Though this is an exhibition, there seems to be something at stake. There's no doubt they take this seriously. Arnold is quiet and I wonder what he could be thinking. Does it ever get old for him? I look at Jack and a disturbing thought comes to my mind that I wish would leave: I hope he doesn't crush him.
For a moment I feel hopeless for Palmer, I want this game not to happen. We all know that Jack is still capable of competing at a high level-he was one stroke off the cut at the PGA, the last major to be played. But Arnold, well, it's been a while. I don't want to watch him have a bad day.
When Arnold parks his second shot eight feet below the hole on the par four first the crowd whoops. It's got to make him feel good. Jack has left his second short of the green. He chips past the hole and misses the comeback. Palmer misses but taps in for par to take the early lead on the Nicklaus bogey. A moral victory, I think.
At the second both are in the fairway, about 165 yards out. The wind is crossing from the left. Palmer's shot is low and boring but has no chance of holding the left side of the firm green. Nicklaus, from five yards closer, hits a beautiful, high shot over the top of the pin, 25'. When Palmer cannot get up and down and Nicklaus two-putts, they are even at +1.
I'm battling the crowd for position, trying to anticipate the best vantage points. I'm familiar with the course and believe this gives me an advantage over other spectators who haven't yet played The King & The Bear. I know the best place to watch the third is from the right side of the green, and from there I can quickly get to the fourth fairway where the tee shots will arrive. Palmer's shot at the long par three third flies low and left again, and Nicklaus hits another brilliant, towering iron, this one to 10'. Palmer makes a great up and down and Nicklaus inexplicably misses. Though they're even through three, I sense Nicklaus' impending formidability.
I'm level with his ball as Nicklaus stripes a drive down the center at the fourth, leaving himself just a wedge from120 yards. Palmer finds the bunker to the right and has a difficult 150 yards in. He hits an arrow from the sand that bounds over the green into the gallery while Nicklaus plants one 15' right of the hole, a right-to-left breaker. I can't help but feel that Palmer is on the verge of getting overwhelmed. But after Nicklaus' birdie putt curls low and Arnie gets up and down again, standing knock-kneed and pigeon-toed to ram in a six-footer for par, I start to wonder. Palmer is scrambling and Jack has missed three makeable putts.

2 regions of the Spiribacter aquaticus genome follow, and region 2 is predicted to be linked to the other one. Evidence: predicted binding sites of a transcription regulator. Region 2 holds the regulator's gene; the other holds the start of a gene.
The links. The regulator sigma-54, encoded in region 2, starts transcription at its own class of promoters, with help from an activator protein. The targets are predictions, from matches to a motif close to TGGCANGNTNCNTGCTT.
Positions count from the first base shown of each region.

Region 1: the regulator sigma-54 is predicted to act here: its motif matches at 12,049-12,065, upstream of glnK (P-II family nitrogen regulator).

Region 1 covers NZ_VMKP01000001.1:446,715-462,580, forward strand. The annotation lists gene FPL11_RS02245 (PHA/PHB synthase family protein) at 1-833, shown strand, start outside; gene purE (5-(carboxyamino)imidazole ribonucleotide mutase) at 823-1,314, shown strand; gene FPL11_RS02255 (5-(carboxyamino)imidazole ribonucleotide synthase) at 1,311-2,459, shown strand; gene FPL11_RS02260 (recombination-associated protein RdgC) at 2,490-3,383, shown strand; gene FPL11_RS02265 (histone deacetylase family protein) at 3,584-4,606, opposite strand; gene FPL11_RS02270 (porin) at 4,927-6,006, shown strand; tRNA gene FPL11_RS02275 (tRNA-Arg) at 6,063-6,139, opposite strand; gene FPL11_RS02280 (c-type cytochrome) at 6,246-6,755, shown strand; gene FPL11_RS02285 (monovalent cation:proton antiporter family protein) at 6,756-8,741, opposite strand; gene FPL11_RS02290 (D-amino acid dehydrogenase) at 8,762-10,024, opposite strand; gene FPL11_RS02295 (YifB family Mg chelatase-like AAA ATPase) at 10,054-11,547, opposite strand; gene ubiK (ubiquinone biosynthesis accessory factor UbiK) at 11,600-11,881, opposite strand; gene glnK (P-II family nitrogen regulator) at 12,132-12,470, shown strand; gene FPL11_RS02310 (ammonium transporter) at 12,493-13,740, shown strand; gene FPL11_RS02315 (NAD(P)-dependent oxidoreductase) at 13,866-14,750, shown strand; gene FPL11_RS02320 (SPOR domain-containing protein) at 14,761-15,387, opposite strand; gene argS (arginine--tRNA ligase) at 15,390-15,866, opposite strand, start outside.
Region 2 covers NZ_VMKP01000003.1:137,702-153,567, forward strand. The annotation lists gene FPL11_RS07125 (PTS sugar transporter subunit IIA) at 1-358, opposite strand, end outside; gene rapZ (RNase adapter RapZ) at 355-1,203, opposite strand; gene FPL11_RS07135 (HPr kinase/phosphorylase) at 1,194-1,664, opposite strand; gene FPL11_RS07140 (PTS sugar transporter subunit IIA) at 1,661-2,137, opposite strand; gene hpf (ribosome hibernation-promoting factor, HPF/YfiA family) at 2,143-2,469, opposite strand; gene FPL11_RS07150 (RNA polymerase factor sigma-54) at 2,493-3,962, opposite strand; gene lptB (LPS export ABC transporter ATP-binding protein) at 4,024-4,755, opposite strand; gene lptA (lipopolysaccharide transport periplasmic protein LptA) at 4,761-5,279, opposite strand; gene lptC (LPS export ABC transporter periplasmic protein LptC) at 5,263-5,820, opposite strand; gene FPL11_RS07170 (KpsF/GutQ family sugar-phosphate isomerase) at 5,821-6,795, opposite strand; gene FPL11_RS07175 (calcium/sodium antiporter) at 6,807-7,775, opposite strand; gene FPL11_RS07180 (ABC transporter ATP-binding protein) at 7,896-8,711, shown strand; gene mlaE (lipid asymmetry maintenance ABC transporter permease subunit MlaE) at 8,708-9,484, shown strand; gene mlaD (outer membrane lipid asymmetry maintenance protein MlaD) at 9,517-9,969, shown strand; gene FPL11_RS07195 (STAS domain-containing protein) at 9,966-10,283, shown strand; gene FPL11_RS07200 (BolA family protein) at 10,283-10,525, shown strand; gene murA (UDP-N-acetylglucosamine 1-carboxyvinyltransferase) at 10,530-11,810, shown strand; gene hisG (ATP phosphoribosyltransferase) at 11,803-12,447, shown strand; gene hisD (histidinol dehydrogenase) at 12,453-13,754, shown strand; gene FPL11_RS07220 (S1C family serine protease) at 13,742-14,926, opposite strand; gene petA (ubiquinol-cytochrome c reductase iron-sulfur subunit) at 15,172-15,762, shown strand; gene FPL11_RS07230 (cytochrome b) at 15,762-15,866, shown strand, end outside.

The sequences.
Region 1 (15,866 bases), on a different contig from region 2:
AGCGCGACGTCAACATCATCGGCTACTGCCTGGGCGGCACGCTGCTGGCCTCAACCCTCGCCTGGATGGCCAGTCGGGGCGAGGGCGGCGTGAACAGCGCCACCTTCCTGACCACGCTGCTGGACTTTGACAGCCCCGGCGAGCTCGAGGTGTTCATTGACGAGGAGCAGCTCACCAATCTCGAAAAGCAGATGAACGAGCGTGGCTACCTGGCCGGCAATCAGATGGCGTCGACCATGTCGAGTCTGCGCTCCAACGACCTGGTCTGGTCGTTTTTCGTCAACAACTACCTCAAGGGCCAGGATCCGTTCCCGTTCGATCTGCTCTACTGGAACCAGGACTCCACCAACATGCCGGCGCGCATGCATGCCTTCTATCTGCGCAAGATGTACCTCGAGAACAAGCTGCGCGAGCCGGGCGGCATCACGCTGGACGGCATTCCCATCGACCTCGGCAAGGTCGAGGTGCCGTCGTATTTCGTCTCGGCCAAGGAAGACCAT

Looming near the greens and off the tee boxes along with Player is the legendary broadcaster Jack Whitaker and I can hear people nearby saying quietly, pointing, "Is that Jack Whitaker?" More often than not he stands alone, wearing a blue blazer and golf shoes, and occasionally he steps into the camera frame to talk to Player or set the scene. He is quiet and consistently appears lost in his thoughts, perhaps composing the words to his next piece, waiting. When he's on camera he is succinct and smooth, nailing his first takes. Then he drives off in a cart and reappears somewhere ahead.
For the most part Player does the talking and interviews. He seems to be enjoying himself more than the players are. On the fifth tee, a par five that doglegs right over water, the Big Three, as they were called in their day, do a little piece for the camera and talk about the course. My viewing strategy has failed as I'm too far away to hear what they are saying and I've trapped myself on the opposite side of the small lake. When they resume play I have difficulty following their drives.
It turns out Nicklaus drove it through the fairway into a bunker and Palmer is in position A. After Jack plays out safely to about 100 yards, Palmer guns it with a fairway wood. From across the lake I see the ball rocket on line over the water and land on the front edge of the green and pitch forward. He's home in two. Nicklaus' third shot comes up short and spins back, leaving himself with a 50' putt for bird. He two putts again from there.
Palmer has 40' uphill. I've had that putt, and mine broke right, but from the other side of the lake I can't tell. He strokes it, it's rolling fast, and I can't see if it's breaking, then suddenly-IN! Palmer makes eagle. The roar is amazing-two hundred fifty-and sixty-somethings shouting and cheering. What a moment.
Palmer dumps his ball into the sprawling bunker short on the next hole, the par three sixth. Nicklaus, meanwhile, undaunted by the eagle, sticks it to six feet. Palmer nearly holes his bunker shot and makes par, and Nicklaus misses his birdie to remain two strokes down. Though Nicklaus is playing better I no longer feel protective of Palmer.